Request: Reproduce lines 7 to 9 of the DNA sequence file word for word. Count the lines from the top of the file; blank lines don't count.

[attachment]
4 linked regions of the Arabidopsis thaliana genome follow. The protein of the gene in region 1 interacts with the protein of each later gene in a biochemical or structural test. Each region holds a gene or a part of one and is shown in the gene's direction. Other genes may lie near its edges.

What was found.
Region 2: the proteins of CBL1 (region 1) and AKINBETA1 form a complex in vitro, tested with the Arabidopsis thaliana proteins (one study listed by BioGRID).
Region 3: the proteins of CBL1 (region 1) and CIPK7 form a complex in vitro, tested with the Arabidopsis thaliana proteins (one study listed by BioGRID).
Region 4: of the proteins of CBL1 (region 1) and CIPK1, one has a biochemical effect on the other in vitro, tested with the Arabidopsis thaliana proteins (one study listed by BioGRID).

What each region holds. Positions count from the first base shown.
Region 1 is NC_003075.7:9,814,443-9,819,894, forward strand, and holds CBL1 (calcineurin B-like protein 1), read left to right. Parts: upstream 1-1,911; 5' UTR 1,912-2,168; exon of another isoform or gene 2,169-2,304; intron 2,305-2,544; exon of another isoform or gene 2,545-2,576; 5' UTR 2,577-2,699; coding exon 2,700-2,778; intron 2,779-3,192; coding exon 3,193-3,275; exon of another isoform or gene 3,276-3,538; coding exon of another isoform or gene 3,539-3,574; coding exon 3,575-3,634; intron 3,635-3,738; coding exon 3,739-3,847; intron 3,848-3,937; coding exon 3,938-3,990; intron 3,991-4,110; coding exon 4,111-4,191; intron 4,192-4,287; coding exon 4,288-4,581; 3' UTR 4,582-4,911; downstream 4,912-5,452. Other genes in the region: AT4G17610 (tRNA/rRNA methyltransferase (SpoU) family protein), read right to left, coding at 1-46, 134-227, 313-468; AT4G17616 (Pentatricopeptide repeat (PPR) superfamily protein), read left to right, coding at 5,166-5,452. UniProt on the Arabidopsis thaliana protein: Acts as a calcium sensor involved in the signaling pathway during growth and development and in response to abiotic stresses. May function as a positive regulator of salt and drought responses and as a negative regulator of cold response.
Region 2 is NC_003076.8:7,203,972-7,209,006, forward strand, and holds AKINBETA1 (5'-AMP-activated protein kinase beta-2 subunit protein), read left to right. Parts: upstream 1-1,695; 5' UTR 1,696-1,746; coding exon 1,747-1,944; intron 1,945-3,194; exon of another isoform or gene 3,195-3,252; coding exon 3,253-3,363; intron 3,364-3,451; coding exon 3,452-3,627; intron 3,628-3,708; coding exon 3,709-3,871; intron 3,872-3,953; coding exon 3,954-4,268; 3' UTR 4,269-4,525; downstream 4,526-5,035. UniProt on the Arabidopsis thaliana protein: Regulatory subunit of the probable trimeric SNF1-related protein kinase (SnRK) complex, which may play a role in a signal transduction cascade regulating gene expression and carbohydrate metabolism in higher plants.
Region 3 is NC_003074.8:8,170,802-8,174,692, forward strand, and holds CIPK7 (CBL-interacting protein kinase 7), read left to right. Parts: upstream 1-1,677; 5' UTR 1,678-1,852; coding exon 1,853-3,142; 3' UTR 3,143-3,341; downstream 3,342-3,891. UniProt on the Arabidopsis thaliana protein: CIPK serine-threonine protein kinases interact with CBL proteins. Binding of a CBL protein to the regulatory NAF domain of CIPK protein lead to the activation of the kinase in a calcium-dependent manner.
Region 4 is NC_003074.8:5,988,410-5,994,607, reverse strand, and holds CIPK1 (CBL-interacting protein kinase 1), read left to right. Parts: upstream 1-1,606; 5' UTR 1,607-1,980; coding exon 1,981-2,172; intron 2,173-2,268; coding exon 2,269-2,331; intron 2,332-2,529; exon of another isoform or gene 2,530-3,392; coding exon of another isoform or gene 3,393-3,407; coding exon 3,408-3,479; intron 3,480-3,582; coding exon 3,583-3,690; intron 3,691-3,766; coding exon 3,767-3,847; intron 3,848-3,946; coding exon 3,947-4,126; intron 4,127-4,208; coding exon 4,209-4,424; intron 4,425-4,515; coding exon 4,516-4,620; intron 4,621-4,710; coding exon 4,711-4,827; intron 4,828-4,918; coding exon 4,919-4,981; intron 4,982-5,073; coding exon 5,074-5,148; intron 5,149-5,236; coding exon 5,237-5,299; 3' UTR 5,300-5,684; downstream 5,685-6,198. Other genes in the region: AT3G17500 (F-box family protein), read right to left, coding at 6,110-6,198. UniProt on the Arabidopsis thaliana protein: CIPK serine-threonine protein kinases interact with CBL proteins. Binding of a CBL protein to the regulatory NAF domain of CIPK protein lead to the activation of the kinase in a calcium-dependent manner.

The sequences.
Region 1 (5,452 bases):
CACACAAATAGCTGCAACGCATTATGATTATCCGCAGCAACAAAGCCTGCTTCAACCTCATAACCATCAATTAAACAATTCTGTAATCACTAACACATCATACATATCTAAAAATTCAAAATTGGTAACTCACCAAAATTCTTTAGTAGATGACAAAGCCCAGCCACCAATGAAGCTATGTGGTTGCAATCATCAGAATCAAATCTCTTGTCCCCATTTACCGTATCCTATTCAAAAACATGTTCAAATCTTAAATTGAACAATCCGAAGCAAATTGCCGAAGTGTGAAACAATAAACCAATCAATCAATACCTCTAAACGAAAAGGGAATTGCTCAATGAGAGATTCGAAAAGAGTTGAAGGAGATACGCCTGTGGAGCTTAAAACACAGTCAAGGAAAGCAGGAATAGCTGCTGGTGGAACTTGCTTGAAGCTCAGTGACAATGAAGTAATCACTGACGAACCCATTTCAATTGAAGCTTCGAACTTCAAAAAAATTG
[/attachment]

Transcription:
Region 1 is NC_003075.7:9,814,443-9,819,894, forward strand, and holds CBL1 (calcineurin B-like protein 1), read left to right. Parts: upstream 1-1,911; 5' UTR 1,912-2,168; exon of another isoform or gene 2,169-2,304; intron 2,305-2,544; exon of another isoform or gene 2,545-2,576; 5' UTR 2,577-2,699; coding exon 2,700-2,778; intron 2,779-3,192; coding exon 3,193-3,275; exon of another isoform or gene 3,276-3,538; coding exon of another isoform or gene 3,539-3,574; coding exon 3,575-3,634; intron 3,635-3,738; coding exon 3,739-3,847; intron 3,848-3,937; coding exon 3,938-3,990; intron 3,991-4,110; coding exon 4,111-4,191; intron 4,192-4,287; coding exon 4,288-4,581; 3' UTR 4,582-4,911; downstream 4,912-5,452. Other genes in the region: AT4G17610 (tRNA/rRNA methyltransferase (SpoU) family protein), read right to left, coding at 1-46, 134-227, 313-468; AT4G17616 (Pentatricopeptide repeat (PPR) superfamily protein), read left to right, coding at 5,166-5,452. UniProt on the Arabidopsis thaliana protein: Acts as a calcium sensor involved in the signaling pathway during growth and development and in response to abiotic stresses. May function as a positive regulator of salt and drought responses and as a negative regulator of cold response.
Region 2 is NC_003076.8:7,203,972-7,209,006, forward strand, and holds AKINBETA1 (5'-AMP-activated protein kinase beta-2 subunit protein), read left to right. Parts: upstream 1-1,695; 5' UTR 1,696-1,746; coding exon 1,747-1,944; intron 1,945-3,194; exon of another isoform or gene 3,195-3,252; coding exon 3,253-3,363; intron 3,364-3,451; coding exon 3,452-3,627; intron 3,628-3,708; coding exon 3,709-3,871; intron 3,872-3,953; coding exon 3,954-4,268; 3' UTR 4,269-4,525; downstream 4,526-5,035. UniProt on the Arabidopsis thaliana protein: Regulatory subunit of the probable trimeric SNF1-related protein kinase (SnRK) complex, which may play a role in a signal transduction cascade regulating gene expression and carbohydrate metabolism in higher plants.
Region 3 is NC_003074.8:8,170,802-8,174,692, forward strand, and holds CIPK7 (CBL-interacting protein kinase 7), read left to right. Parts: upstream 1-1,677; 5' UTR 1,678-1,852; coding exon 1,853-3,142; 3' UTR 3,143-3,341; downstream 3,342-3,891. UniProt on the Arabidopsis thaliana protein: CIPK serine-threonine protein kinases interact with CBL proteins. Binding of a CBL protein to the regulatory NAF domain of CIPK protein lead to the activation of the kinase in a calcium-dependent manner.